(2) 2" PVC adapter (MPT x slip)

(1) 2" PVC perforated underdrain (14") - pre-drill 1/4" holes or cut slits using saw

(1) 2" PVC Cap

(1) 2" PVC riser (34")

(2) 2" PVC stub (3")

(1) 2" PVC stub (6")

(1) 2" PVC Tee

(2) 2" PVC Elbow 90

(1) 2" PVC valve

(4) 2’ x 2’ section weed barrier fabric (separators between the media layers)


Step 2: Prep Barrel

Drill hole for the underdrain bulkhead, approximately 3" from bottom of inverted barrel.

Cut hole on top of barrel to receive stormwater from site downspout, diverter, or pump and to allow access for internal plumbing.


Step 3: Install Internal Plumbing

Install bulkhead for underdrain.

Connect internal adapter into bulkhead fitting. Install underdrain assembly.


Step 4: Install Discharge Plumbing

Install fill plumbing as desired from source.

Install drain plumbing as desired to reach next treatment step or discharge location.

Depending on the layout and application, elevating the filter will enable gravity flow. Three concrete blocks makes a safe and stable platform up to 3 layers tall.


Step 5: Install Media Bed

Install media, separating each type with a section of weed barrier fabric.

(4 bags) Drain Rock for drainage support (10" layer)

(4 bags) Pea Gravel for solids separation down to 300 microns (2 x 5" layers)

(6 bags) Pool Filter Sand for solids separation to 30 microns (15" layer) - best pricing at your local pool supply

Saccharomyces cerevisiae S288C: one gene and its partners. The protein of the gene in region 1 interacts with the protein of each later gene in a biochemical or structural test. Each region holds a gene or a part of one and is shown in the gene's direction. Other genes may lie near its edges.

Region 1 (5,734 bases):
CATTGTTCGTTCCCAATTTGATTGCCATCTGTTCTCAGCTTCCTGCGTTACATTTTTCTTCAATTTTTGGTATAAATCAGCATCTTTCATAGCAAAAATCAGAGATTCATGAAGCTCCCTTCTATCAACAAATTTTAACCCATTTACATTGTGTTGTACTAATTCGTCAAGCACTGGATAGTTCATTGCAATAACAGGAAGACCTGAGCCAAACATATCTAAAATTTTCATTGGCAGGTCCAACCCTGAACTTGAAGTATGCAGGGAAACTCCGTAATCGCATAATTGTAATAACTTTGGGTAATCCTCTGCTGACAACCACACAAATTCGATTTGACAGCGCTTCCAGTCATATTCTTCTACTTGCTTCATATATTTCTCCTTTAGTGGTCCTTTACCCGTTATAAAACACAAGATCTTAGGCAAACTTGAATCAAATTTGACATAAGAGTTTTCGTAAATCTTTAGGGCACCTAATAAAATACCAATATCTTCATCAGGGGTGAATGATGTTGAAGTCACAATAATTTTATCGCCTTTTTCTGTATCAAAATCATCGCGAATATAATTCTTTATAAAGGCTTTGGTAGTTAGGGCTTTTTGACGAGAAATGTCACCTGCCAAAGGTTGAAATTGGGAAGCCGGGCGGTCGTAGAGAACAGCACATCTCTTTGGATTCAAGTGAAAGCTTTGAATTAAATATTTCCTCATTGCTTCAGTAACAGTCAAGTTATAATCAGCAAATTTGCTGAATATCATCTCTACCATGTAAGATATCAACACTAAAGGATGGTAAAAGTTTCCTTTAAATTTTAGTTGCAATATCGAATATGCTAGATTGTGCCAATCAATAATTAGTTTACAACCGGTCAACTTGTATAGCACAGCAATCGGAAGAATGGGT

Step 3: Make the Active Media Barrel

This is a modified slow sand filter for filtration and active adsorption of heavy metals and nutrients.


Target Contaminants - Total Suspended Solids

Heavy Metals (Zn, Cu, Al, Fe)

Nutrients (COD, BOD, Ammonia)

Estimated Flow - 25 gallons per minute

Action - Actively adsorbs heavy metals and nutrients

Project Estimate - $240


Step 1: Gather Parts

(1) 55 gal drum from local reclaim or Craigslist

(1) Banjo 2" bulkhead from Amazon.com

Parts from Home Depot

(2) 2" PVC adapter (MPT x slip)

(1) 2" PVC perforated underdrain (14") - pre-drill 1/4" holes or cut slits using saw

(1) 2" PVC Cap

(4) 2’ x 2’ section weed barrier fabric (separators between the media layers)


Step 2: Prep Barrel

Drill hole for the underdrain bulkhead, approximately 3" from bottom of inverted barrel.

Cut hole on top of barrel to receive stormwater from site downspout, diverter, or pump and to allow access for internal plumbing.


Step 3: Install Internal Plumbing

Install bulkhead for underdrain.

Connect internal adapter into bulkhead fitting.

Install underdrain assembly.


Step 4: Install Discharge Plumbing

Install fill plumbing as desired from source.

Install drain plumbing as desired to reach next treatment step or discharge location.

Depending on the layout and application, elevating the filter will enable gravity flow. Three concrete blocks makes a safe and stable platform up to 3 layers tall.


Step 5: Install Media Bed

Install media, separating each type with a section of weed barrier fabric.

(4 bags) Drain Rock for drainage support (10" layer)

(2 bags) Pea Gravel for solids separation down to 300 microns (5" layer)